Resources for New Believers
Connecting converts to Jesus, the Church, and their faith
When people make a decision for Christ, how are you helping them? What are you doing to make sure they follow through with their faith? As the Church, it is our job not only to help people make decisions but to make disciples. That begins at the point of salvation.
There are a dozen or more ways on a Sunday morning to lead people to Christ. I’m not going to reopen the debate about whether or not we should have people pray a “repeat after me” prayer. And I’m not concerned here with advice on how to help motivate more unbelievers to make a decision. Perhaps I’ll share about that in a future column.
For now, I want to talk specifically about what you can do to help those who have made a decision. No matter how you determine who has made a decision — whether by a show of hands, a plea to come forward, or names on decision cards — once you identify new believers, you must equip them to follow through.
Something in Their Hands, Something to Do, and Some Next Step to Take
The first thing you should do is pray with new believers. The best way to do that is in an area away from the worship center where they can speak one-on-one with someone. That’s when you should put something in their hands: a Bible, of course, but also some literature explaining their decision. A devotional or some other book they can read each day is best.
Next, give them something to do. The first step should be baptism. Statistics show that those who are baptized shortly after deciding to follow Jesus will stick to their faith longer. Provide a way to baptize new believers immediately, if possible. If not, schedule regular baptism services so converts can go public soon after making their decisions.
Then, move new believers toward their next steps. That includes becoming a part of your faith community, but it also means following a discipleship pathway. Make the process for getting on this pathway clear and easy. The purpose of all of this is to make it as simple as possible to follow Jesus.
There are some other ways you can help converts get off to a great start. Here are three questions you should ask when setting up a process to resource new believers in their faith:
1. What Event Do You Want Them to Attend?
Make sure new believers have a way to meet with you. This event is basically a way to meet the pastor. It doesn’t have to be a one-on-one meeting, nor should it be. Provide an opportunity for visitors to get to know you, the church, and the vision better.
Making a decision for Christ is the most important moment of any believer’s life.
This can be as simple as coffee with the pastor, as detailed as a class they attend, or as formal as a dinner you host. The more often you have this event, the less structured it should be. For instance, if “meet the pastor” is a weekly event, maybe just have a place for coffee and snacks after service.
Once a month could be a lunch on Sunday afternoon. If the event is every six weeks to three months, make it more substantial, including a catered meal.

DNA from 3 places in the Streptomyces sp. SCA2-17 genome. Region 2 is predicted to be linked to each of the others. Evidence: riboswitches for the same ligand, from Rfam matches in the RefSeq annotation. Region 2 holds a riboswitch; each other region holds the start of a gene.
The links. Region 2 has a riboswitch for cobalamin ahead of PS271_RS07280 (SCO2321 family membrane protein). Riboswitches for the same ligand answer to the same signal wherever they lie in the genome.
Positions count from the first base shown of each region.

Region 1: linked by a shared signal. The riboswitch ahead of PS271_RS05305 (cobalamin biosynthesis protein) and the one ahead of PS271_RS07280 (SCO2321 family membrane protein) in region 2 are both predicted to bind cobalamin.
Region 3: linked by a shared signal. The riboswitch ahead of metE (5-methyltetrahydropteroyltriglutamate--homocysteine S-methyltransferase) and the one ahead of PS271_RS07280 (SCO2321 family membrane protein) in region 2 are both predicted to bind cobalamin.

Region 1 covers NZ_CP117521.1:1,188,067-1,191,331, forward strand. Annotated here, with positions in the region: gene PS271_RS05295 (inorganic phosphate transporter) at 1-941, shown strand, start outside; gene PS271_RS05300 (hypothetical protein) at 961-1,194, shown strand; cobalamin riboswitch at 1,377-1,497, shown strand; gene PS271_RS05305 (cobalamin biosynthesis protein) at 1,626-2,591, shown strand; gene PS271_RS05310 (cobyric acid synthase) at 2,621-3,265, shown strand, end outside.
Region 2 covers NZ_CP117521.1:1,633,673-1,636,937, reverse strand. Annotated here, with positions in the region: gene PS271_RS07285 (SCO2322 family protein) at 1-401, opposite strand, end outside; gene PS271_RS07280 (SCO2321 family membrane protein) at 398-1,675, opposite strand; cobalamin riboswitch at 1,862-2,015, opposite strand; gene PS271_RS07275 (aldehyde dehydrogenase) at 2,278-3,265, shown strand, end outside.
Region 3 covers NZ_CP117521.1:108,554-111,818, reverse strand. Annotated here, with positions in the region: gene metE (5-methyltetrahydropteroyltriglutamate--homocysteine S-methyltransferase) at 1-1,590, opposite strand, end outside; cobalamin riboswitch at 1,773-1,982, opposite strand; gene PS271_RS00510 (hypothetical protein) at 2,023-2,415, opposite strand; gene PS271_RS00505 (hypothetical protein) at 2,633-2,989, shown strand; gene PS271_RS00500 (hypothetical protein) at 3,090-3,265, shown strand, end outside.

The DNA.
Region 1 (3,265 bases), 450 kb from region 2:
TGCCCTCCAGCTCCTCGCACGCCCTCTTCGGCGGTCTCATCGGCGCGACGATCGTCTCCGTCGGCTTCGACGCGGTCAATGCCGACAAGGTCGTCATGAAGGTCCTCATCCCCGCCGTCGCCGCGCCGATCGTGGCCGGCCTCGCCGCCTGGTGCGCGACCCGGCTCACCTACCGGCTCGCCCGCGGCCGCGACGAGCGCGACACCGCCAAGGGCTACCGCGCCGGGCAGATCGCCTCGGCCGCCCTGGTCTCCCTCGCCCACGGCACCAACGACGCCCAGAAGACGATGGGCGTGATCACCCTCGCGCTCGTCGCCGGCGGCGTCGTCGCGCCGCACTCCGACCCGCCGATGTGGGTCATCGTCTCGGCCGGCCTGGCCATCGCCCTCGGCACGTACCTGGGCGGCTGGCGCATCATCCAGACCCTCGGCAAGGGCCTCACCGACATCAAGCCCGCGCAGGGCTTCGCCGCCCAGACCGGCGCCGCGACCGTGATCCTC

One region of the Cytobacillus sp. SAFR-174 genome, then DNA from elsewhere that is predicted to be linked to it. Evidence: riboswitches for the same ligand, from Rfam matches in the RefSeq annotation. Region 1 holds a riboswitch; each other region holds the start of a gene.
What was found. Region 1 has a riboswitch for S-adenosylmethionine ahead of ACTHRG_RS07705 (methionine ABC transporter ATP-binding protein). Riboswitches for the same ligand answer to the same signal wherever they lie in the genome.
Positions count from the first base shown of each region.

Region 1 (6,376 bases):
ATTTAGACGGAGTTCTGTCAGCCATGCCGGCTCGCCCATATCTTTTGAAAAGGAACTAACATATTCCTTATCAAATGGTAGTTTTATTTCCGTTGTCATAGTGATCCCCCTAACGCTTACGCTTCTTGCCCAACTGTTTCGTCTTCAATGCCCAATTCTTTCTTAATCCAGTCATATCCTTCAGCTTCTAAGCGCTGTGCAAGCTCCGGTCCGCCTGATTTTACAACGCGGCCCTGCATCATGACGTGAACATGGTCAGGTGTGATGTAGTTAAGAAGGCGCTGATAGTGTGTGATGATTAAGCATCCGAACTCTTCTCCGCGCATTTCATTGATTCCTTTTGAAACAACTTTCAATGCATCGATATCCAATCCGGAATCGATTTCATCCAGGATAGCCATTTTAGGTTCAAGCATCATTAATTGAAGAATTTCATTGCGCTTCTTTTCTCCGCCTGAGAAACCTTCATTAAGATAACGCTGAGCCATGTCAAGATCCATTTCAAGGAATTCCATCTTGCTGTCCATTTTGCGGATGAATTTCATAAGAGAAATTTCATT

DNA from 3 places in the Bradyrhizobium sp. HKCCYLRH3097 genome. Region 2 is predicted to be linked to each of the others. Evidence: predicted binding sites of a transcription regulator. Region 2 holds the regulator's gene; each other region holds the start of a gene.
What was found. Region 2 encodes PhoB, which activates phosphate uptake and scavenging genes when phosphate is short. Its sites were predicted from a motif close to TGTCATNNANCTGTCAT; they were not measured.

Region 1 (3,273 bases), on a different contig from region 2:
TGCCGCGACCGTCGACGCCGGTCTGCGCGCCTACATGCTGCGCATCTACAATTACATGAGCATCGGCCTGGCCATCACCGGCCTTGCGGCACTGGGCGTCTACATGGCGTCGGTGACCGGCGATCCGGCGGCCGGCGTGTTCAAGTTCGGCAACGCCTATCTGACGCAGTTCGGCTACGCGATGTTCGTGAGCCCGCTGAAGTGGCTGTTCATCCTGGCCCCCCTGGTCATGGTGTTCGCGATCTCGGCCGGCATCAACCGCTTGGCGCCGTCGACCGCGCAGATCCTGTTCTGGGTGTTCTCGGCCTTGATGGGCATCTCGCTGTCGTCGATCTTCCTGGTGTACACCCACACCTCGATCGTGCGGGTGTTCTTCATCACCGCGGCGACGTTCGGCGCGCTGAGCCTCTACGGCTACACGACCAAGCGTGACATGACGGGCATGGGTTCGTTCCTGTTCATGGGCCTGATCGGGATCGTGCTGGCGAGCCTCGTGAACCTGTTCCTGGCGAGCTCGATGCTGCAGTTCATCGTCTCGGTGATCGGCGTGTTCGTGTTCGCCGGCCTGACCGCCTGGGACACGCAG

The best avenue for this event is to pair it with an assimilation class. You can invite new believers to share their own stories while you share the story of the church. Then explain how you will help them take their next steps, whether that’s salvation, baptism or membership.
2. What Relationship Do You Want Them to Build?
The primary way people will grow as disciples is through relationship. When they make a decision to follow Christ, you should make mention of your small group ministry. And at your meet-the-pastor event or newcomers’ dinner, make it a big part of your presentation.
Small groups should be something you advertise constantly. In growing churches, it can be difficult to meet new people. And if someone has just made a new decision to follow Christ, they’ll be looking for help. Provide easy-to-follow steps to join a group, and make sure that information is highly visible.
Another great way to build relationships is through a service team. You may not need to mention this at the same time converts make a decision. However, the sooner you get them involved in serving, the more likely they are to stick around.
3. What Pathway Do You Want Them to Take?
Get new believers to the on-ramp as soon as possible. Whatever way your church has designed a discipleship pathway, it must be easy to find and accessible to all. That means offering it regularly and advertising it broadly.
Making it easy to join doesn’t mean that it shouldn’t be challenging. Any growth will take effort. New believers should understand that the decision they made was a simple one, but following Jesus can be costly. Provide encouragement and support all along the way. Share plenty of testimonies from those who have recently joined the church or decided to follow Jesus.
Once new believers get on the discipleship pathway, get them involved. That means joining a small group or service team like we already discussed. But it can also mean sharing their faith. That moment of decision is an exciting one.
I love seeing unbelievers’ eyes light up when they meet Jesus for the first time. And sharing that excitement with others is a great way to cement that decision.
Making a decision for Christ is the most important moment of any believer’s life. We cannot take it lightly. We must feel the responsibility of helping them follow through. Don’t assume converts will figure it out or take the steps on their own. Intentionally lead them into a new life in Christ. That’s what influential leadership is all about.